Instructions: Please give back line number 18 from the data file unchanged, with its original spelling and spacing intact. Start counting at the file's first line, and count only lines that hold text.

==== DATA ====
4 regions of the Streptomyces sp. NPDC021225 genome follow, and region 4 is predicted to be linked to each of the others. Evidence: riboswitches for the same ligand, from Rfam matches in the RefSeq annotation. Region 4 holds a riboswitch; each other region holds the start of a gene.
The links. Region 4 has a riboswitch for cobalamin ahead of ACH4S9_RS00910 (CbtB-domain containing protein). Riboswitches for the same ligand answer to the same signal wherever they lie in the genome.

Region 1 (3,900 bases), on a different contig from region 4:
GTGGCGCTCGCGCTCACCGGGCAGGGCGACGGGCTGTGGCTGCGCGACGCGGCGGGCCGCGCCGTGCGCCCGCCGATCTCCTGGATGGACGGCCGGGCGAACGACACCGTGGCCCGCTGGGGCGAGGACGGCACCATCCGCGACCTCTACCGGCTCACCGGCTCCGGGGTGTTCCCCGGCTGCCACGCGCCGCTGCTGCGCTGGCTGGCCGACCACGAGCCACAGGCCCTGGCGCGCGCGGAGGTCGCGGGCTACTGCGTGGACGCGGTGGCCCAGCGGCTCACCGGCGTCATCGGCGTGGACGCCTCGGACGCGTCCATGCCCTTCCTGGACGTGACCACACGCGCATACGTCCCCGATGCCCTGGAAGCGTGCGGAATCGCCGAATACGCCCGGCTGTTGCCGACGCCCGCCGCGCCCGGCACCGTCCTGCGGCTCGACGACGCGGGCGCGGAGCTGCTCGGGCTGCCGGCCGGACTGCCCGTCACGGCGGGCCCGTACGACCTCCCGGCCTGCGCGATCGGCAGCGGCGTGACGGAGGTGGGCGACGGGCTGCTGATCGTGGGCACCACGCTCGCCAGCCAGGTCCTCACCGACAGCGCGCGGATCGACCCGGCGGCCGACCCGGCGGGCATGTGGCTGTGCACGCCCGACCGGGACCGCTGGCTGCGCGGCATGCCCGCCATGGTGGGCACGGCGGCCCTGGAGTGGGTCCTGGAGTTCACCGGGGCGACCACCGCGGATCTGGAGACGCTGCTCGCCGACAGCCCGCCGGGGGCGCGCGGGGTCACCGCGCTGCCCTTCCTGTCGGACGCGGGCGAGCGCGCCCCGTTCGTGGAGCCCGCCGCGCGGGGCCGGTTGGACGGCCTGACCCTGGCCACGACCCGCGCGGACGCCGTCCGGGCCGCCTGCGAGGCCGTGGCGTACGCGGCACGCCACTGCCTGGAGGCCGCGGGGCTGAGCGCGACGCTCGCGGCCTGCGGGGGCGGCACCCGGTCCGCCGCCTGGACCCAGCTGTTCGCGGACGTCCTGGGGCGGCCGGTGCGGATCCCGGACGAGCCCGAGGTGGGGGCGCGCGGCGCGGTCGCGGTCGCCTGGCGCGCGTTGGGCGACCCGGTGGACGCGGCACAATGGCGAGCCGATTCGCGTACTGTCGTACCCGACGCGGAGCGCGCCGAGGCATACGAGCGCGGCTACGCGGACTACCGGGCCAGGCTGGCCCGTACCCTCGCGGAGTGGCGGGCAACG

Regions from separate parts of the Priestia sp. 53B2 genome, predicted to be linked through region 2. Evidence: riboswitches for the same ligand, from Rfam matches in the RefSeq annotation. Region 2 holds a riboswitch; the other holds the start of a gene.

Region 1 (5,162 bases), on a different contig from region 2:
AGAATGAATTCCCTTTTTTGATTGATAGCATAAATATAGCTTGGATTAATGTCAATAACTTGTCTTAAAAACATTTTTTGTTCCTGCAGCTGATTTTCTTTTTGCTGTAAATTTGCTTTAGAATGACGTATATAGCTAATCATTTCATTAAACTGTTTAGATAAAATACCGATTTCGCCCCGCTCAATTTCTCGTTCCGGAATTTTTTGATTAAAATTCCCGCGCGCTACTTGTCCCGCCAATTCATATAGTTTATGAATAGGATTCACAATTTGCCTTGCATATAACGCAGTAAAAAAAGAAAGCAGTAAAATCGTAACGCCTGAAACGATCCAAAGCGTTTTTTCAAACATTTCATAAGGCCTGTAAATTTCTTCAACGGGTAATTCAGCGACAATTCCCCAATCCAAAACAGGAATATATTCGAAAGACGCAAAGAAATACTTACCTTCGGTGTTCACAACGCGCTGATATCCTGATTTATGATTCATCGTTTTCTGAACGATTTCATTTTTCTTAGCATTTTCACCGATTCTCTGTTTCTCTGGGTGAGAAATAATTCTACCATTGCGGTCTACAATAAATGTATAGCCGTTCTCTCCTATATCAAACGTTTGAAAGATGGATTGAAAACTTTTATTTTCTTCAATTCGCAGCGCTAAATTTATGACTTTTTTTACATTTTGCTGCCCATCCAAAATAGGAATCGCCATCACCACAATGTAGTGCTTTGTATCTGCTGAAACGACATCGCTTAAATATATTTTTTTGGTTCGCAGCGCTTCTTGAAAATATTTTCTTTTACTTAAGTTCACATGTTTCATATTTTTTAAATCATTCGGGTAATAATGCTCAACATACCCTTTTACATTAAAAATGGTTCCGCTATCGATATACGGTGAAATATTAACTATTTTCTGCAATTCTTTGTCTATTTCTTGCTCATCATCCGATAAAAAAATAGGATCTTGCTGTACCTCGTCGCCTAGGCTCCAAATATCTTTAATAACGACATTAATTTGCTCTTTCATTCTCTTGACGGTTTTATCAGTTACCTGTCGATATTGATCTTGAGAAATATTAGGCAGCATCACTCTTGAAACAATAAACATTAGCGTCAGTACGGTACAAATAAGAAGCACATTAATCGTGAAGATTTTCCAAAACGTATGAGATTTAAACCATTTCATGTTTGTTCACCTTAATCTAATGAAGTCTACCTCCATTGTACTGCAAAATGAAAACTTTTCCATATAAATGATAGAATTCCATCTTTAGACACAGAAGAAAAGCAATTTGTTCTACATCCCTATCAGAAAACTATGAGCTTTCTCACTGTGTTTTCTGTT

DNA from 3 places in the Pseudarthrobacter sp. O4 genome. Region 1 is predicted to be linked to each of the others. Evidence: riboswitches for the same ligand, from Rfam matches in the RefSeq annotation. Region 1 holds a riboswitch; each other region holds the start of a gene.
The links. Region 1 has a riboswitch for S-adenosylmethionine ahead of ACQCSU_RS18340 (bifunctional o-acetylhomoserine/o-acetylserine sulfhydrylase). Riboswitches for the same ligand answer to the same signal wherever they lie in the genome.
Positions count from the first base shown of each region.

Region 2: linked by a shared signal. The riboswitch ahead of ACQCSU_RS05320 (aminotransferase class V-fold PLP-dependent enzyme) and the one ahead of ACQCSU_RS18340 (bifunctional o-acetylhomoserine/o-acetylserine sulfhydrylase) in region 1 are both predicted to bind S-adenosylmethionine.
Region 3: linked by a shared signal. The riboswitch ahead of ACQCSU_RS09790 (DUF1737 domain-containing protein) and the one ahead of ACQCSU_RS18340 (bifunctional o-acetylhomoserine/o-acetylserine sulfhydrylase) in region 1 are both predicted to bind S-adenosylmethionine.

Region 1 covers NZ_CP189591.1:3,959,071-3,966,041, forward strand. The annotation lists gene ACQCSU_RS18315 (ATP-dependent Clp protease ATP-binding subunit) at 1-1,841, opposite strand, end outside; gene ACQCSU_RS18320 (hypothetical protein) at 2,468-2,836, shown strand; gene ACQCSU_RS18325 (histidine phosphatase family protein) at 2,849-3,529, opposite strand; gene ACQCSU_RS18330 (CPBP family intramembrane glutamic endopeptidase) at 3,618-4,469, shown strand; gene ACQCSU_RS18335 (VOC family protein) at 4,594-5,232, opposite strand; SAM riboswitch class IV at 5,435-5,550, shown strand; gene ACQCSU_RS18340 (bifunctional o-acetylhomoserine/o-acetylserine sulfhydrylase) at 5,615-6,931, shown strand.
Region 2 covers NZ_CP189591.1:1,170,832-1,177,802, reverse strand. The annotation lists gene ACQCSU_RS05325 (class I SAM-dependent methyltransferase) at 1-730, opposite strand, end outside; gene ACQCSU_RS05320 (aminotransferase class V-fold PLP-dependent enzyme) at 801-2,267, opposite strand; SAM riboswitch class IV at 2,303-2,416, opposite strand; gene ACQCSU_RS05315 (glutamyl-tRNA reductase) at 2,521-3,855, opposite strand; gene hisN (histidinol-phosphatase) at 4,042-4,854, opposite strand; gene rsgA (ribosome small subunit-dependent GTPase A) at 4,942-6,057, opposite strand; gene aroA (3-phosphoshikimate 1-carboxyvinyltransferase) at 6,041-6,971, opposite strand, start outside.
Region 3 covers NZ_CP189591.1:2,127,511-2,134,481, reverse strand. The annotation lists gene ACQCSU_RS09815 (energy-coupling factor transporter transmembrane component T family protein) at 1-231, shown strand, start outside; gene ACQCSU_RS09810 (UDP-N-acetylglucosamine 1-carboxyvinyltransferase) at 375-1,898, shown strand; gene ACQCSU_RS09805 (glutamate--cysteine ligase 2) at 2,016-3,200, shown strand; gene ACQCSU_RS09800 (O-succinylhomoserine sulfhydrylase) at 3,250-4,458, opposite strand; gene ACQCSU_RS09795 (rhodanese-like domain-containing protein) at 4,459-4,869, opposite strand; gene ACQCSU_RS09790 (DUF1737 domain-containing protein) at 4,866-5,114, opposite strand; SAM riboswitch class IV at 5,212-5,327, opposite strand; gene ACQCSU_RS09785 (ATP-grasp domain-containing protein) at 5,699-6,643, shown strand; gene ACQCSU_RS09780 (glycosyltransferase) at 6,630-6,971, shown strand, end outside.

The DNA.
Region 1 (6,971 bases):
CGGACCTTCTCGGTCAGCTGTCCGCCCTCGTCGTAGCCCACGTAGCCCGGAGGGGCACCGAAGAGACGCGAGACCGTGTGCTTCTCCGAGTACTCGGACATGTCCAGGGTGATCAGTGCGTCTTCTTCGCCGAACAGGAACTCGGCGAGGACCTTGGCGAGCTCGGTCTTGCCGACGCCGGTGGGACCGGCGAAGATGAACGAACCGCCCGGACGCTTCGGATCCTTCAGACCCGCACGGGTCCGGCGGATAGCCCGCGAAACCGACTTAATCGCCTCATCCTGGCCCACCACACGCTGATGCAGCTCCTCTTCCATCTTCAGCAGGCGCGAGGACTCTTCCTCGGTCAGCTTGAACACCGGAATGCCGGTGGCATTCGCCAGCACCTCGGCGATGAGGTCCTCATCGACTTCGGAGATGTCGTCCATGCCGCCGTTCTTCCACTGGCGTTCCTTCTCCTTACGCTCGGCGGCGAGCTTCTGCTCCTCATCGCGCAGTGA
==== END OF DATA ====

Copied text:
CGGACCTTCTCGGTCAGCTGTCCGCCCTCGTCGTAGCCCACGTAGCCCGGAGGGGCACCGAAGAGACGCGAGACCGTGTGCTTCTCCGAGTACTCGGACATGTCCAGGGTGATCAGTGCGTCTTCTTCGCCGAACAGGAACTCGGCGAGGACCTTGGCGAGCTCGGTCTTGCCGACGCCGGTGGGACCGGCGAAGATGAACGAACCGCCCGGACGCTTCGGATCCTTCAGACCCGCACGGGTCCGGCGGATAGCCCGCGAAACCGACTTAATCGCCTCATCCTGGCCCACCACACGCTGATGCAGCTCCTCTTCCATCTTCAGCAGGCGCGAGGACTCTTCCTCGGTCAGCTTGAACACCGGAATGCCGGTGGCATTCGCCAGCACCTCGGCGATGAGGTCCTCATCGACTTCGGAGATGTCGTCCATGCCGCCGTTCTTCCACTGGCGTTCCTTCTCCTTACGCTCGGCGGCGAGCTTCTGCTCCTCATCGCGCAGTGA